Case study: £750k second charge rescues ‘computer says no’ financing deal

by: Carmen Reichman
  • 09/02/2017
  • 0
Case study: £750k second charge rescues ‘computer says no’ financing deal
A wealthy property investor had a problem: he wanted to release £750,000 from his multi-million pound property but his lender’s computer ‘said no’. A second charge deal came to the rescue…

The homeowner wanted to take part in an investment opportunity as well as making improvements to his home. His existing lender refused to give him another advance, while his broker, Property Finance managing director Adrian Hills, had warned him against disturbing the mortgage.

“This deal was never going to work as a remortgage,” he said. “I had secured an extremely attractive lifetime tracker deal for my client when I helped him to purchase his home a number of years ago and it made no sense to disturb this, plus the existing lender’s ‘computer said no’ to a further advance.”

Instead, the broker referred him to master broker The Loans Engine. The packager performed a scan of the market, identifying suitable lenders in its network, until it found a deal for the full £750,000 at 3.88% interest.

For the service it charged a £295 application fee – a flat-fee the packager introduced last year to replace its all-encompassing master broker fee in a bid to raise the appeal of the products. On top of this the client paid a £495 lender product fee and a valuation fee.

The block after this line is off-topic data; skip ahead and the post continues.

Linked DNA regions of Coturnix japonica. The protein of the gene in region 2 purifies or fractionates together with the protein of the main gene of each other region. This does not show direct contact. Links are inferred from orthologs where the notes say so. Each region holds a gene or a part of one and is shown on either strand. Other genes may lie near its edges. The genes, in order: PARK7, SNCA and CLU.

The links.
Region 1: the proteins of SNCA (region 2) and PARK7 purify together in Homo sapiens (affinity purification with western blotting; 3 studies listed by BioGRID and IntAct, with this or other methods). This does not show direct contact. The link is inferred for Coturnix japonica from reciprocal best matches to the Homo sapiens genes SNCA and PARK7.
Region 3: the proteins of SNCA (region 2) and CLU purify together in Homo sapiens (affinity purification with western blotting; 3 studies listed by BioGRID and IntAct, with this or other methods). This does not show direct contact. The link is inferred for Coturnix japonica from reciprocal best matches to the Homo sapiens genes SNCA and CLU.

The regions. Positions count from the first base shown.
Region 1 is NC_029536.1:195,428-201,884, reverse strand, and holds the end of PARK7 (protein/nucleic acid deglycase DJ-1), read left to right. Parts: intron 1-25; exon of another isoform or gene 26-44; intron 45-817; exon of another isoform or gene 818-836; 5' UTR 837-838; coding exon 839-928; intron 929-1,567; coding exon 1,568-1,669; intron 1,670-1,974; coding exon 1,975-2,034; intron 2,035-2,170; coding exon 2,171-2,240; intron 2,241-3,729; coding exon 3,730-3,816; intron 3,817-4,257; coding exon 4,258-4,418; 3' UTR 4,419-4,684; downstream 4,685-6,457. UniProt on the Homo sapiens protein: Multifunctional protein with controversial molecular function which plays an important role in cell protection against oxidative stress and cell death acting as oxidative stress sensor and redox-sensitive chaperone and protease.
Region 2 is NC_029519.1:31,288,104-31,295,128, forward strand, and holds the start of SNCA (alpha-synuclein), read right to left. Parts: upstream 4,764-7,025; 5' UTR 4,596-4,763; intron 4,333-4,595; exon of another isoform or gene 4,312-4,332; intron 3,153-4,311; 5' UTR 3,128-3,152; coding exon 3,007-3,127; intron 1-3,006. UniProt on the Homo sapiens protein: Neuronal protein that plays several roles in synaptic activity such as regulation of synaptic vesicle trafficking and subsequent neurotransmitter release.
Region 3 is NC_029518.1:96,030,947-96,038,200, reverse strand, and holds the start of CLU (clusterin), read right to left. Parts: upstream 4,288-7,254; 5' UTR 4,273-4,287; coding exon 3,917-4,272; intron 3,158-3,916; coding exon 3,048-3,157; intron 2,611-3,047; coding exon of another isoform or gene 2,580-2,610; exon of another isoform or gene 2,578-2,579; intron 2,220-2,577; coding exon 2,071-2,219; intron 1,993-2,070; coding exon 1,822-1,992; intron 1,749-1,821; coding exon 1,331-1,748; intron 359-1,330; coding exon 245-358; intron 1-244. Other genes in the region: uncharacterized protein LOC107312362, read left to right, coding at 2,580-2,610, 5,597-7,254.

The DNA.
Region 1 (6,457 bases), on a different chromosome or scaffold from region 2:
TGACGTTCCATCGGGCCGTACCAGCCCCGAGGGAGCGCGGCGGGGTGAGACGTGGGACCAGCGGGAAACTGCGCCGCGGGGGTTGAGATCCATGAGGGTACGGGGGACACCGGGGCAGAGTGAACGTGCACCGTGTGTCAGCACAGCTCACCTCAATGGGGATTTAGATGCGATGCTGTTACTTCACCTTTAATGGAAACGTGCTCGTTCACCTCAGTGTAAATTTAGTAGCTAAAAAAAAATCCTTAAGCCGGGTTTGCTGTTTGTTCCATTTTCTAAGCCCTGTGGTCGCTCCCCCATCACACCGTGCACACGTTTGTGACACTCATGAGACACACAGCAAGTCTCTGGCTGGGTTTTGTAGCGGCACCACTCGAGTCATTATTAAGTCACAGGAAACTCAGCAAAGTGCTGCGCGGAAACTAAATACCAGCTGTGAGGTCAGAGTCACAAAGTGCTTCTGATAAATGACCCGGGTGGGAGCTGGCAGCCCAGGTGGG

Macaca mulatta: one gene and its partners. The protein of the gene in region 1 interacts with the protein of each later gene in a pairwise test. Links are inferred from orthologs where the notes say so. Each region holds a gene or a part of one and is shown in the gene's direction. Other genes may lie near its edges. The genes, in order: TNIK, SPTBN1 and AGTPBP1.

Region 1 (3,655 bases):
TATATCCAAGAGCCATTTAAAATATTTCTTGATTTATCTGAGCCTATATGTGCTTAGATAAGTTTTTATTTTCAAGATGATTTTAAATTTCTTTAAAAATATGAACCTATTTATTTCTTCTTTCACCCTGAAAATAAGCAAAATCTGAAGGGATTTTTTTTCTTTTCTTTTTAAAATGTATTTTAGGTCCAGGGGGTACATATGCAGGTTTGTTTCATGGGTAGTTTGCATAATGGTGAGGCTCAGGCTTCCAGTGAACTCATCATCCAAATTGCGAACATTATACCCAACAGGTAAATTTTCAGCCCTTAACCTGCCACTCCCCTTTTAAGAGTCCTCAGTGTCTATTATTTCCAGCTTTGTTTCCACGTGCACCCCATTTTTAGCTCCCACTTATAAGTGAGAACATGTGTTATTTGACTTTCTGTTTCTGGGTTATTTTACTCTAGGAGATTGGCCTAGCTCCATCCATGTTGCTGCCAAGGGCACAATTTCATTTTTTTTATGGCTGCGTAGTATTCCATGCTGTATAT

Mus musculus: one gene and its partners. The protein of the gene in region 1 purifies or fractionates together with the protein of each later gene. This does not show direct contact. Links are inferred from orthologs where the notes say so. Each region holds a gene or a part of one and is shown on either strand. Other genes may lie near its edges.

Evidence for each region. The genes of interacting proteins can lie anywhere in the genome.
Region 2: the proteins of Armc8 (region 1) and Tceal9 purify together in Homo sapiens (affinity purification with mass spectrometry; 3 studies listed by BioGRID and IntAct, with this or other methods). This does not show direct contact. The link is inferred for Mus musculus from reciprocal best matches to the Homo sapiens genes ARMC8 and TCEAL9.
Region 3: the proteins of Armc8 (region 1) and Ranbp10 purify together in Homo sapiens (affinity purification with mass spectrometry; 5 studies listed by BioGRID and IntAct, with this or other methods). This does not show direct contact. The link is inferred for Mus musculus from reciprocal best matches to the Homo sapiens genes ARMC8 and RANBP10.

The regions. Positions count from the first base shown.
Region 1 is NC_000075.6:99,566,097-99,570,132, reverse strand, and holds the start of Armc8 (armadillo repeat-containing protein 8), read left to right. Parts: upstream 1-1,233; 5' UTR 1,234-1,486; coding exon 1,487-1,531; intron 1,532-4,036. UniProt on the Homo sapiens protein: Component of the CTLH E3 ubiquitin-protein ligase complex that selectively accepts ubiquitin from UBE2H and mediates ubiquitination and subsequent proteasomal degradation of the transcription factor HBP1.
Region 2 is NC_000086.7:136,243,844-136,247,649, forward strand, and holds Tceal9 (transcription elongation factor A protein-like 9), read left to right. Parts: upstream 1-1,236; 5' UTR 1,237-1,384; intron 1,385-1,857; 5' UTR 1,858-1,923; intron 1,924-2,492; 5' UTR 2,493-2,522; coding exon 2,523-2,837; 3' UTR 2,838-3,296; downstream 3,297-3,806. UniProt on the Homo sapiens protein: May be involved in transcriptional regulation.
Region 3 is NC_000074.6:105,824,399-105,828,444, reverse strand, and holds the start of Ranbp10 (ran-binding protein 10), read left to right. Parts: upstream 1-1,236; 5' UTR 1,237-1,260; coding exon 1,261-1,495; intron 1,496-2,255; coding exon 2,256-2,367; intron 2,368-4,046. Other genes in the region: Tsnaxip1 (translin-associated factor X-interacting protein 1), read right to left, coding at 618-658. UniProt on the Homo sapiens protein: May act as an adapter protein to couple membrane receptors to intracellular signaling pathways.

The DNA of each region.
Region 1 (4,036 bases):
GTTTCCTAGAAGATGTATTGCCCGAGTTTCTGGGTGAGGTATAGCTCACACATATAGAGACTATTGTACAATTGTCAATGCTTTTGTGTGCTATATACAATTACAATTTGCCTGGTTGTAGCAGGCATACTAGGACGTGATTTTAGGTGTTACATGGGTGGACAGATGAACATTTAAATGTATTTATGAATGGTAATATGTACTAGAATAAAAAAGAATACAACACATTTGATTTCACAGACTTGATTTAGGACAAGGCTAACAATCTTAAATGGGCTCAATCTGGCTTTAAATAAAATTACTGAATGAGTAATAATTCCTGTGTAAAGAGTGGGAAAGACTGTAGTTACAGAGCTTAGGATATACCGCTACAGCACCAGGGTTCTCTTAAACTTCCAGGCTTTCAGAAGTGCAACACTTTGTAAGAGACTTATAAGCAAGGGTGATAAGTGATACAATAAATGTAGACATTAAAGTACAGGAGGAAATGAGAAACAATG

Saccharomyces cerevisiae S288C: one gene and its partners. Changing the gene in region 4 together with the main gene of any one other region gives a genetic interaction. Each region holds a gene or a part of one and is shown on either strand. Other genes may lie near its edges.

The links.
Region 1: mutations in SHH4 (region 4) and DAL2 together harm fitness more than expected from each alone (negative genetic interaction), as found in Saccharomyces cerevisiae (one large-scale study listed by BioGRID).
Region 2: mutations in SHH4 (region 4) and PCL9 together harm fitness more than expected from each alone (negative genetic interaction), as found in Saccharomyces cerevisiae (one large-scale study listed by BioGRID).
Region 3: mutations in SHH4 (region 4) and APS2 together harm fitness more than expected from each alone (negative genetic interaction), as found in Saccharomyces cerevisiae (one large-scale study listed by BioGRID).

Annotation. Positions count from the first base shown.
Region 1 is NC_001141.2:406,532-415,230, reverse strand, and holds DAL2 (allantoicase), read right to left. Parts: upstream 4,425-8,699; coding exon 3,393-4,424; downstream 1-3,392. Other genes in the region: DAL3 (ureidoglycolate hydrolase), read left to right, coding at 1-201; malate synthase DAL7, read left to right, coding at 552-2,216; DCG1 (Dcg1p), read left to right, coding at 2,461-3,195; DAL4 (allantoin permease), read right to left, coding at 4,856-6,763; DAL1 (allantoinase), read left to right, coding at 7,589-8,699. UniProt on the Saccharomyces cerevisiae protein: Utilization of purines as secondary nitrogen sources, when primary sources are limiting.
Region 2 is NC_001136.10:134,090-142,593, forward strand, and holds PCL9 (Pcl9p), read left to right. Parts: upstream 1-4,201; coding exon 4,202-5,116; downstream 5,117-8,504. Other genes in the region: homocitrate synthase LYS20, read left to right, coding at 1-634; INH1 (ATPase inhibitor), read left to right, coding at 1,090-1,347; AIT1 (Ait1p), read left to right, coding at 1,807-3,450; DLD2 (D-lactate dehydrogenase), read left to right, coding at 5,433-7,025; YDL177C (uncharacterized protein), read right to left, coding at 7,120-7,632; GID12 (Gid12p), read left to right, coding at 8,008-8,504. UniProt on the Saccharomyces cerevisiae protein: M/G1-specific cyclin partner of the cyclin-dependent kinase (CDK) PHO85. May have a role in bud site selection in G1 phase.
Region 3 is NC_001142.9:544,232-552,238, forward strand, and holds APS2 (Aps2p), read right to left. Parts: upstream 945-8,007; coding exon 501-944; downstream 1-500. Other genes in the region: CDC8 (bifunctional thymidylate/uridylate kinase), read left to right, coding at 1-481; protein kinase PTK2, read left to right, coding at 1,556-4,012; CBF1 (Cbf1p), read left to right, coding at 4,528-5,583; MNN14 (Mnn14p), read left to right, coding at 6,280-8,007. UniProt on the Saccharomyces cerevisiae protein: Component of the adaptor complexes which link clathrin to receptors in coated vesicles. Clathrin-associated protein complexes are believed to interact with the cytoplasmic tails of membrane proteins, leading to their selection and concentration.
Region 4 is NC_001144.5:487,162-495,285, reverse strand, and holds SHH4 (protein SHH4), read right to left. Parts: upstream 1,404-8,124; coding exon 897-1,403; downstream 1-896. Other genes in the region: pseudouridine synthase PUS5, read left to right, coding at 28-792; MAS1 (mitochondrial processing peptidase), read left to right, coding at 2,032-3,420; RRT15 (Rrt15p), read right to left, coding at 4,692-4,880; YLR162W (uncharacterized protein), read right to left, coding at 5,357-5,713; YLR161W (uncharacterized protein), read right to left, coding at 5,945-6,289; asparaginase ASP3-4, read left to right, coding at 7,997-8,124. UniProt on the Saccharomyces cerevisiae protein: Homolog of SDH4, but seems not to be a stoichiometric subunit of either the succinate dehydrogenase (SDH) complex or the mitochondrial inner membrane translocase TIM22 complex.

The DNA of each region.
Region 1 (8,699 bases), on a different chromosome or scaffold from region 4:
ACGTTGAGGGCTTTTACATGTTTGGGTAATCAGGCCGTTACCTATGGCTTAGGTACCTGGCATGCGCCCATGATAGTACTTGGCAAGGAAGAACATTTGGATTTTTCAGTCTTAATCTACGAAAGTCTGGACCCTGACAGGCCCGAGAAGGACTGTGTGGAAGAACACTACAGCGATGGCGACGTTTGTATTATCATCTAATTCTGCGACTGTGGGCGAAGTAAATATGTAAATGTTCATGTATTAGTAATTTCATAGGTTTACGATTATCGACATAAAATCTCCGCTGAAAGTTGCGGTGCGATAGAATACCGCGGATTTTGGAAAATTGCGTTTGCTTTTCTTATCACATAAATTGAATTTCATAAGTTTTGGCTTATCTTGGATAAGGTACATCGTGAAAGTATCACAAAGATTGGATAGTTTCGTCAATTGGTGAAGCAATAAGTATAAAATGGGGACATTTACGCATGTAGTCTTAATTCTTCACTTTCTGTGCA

The deal represented The Loans Engine’s biggest to date and was processed and ready for withdrawal in a total of three weeks, the firm said.

“The second-charge market is undergoing radical change – rates start from as low as 3.83%, with fees of only £295, flexible criteria and underwriting; in that sense, the sector is in great shape to meet the needs of customers,” said chief executive Ryan McGrath. “Whether the applicant is a high-flying executive or a hard-working tradesman, a great outcome awaits,” he added.

For McGrath the level of intermediary activity in the second charge market has shifted in recent times. “Seconds are not what they used to be, and intermediaries are starting to recognise this,” he said. For McGrath, second charges have increasingly been positioned as credible alternative financing options for those stuck with existing lenders.

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